Better outcomes with different units of measure

Better outcomes with different units of measures - a person measuring a piece of string

How long is a piece of string?

One smart answer would be: Exactly as long as you picture it to be.

My hypothesis is that if you expect the answer to a length question to be measured in millimeters, you would think about a shorter piece of string than if the unit of measure is defined in meters. The unit creates an anchoring effect.

This can be used in a variety of ways when setting expectations and driving behaviors:

  • If lead times are measured in days or weeks it can lead to conversations for a faster time to market.
  • The same can be said for release frequency – measure in days not months, and the number of releases will increase.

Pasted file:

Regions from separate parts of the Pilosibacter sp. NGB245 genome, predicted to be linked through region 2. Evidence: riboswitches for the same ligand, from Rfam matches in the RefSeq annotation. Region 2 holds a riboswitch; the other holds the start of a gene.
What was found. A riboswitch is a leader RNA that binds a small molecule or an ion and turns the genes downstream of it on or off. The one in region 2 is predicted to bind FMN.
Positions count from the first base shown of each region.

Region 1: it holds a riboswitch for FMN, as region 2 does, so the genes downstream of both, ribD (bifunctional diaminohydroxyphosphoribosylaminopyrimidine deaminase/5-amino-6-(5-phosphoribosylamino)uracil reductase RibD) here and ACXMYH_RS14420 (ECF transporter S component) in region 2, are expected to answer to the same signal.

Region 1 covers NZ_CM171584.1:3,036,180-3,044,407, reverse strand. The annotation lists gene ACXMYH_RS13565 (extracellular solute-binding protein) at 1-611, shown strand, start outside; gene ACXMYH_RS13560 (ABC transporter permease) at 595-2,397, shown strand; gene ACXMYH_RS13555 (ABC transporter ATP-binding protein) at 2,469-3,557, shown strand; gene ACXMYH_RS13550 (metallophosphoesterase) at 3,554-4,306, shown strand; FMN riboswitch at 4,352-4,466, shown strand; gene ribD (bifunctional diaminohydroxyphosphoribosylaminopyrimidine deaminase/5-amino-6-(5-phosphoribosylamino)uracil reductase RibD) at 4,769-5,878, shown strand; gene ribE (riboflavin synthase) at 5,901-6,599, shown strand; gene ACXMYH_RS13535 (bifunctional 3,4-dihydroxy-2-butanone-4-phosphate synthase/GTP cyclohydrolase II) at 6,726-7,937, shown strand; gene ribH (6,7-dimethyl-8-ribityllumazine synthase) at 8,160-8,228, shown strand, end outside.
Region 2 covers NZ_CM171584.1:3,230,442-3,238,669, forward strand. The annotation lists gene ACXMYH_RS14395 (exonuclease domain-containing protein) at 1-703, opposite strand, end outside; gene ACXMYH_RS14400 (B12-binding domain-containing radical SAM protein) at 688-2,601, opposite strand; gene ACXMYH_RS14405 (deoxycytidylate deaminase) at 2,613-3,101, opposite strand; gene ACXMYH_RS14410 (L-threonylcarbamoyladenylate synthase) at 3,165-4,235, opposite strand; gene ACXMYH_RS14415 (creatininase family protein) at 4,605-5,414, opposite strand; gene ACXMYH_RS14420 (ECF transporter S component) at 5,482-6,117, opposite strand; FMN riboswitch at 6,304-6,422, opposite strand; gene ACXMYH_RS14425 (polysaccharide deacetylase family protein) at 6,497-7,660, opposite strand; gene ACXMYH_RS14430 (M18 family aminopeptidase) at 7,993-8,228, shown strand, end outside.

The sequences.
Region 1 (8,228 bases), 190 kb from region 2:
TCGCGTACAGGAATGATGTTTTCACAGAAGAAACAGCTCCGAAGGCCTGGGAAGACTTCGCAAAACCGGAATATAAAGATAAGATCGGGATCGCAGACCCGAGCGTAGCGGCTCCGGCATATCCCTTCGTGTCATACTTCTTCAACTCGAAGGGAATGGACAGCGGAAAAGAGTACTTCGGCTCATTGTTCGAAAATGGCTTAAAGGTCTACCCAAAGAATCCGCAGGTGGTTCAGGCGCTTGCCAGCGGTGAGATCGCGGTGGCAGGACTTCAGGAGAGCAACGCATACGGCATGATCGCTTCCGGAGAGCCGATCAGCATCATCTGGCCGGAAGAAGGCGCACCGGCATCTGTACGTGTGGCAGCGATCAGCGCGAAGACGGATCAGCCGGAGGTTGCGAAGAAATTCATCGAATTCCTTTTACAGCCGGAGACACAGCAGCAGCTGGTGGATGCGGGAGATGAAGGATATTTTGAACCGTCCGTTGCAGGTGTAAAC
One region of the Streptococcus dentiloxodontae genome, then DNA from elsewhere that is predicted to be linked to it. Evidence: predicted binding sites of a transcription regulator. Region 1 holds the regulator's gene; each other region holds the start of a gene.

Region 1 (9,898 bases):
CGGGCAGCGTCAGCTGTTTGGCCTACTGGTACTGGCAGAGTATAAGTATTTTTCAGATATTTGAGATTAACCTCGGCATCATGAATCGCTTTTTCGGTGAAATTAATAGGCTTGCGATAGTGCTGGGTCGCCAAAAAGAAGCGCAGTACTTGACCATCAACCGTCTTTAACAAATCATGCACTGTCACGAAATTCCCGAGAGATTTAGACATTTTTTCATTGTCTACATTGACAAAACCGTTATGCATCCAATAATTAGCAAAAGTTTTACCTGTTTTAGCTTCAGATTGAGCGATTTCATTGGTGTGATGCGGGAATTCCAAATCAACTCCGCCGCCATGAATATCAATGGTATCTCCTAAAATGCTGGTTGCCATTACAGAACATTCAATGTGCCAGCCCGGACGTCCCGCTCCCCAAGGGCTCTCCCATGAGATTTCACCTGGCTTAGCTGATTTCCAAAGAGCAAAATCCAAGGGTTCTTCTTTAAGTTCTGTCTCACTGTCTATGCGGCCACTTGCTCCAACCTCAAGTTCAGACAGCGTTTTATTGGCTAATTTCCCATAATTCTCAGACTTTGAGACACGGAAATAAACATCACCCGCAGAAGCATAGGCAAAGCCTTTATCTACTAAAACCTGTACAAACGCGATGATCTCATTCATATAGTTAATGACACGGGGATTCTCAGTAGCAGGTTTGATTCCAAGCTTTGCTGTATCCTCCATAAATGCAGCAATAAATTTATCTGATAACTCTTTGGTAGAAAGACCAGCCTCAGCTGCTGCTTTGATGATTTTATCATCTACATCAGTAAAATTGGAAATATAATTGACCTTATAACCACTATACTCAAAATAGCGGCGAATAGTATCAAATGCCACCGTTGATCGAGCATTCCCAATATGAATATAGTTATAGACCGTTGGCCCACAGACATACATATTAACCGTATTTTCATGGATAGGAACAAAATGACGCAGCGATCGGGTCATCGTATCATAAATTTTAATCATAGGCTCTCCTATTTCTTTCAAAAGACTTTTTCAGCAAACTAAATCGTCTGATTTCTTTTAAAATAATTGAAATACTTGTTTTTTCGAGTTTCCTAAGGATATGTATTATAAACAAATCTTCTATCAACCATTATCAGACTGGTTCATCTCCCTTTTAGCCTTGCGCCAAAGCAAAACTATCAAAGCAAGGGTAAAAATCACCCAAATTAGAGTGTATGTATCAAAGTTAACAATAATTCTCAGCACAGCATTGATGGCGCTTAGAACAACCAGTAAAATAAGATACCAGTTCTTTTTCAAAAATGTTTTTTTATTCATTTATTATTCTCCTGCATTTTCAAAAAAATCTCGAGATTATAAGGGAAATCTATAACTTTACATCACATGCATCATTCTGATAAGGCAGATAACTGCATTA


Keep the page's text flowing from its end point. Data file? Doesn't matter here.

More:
• To get to better, more productive and shorter meetings – make them less than an hour and refer to them in units of minutes.
  • Instead of measuring value in money terms or only focus on cost, define features and goals using metrics that focus on user metrics and KPIs. This will encourage a more customer-centric discussion.


Can you change expectations and behaviors within your own work by setting your goals in smaller or different units?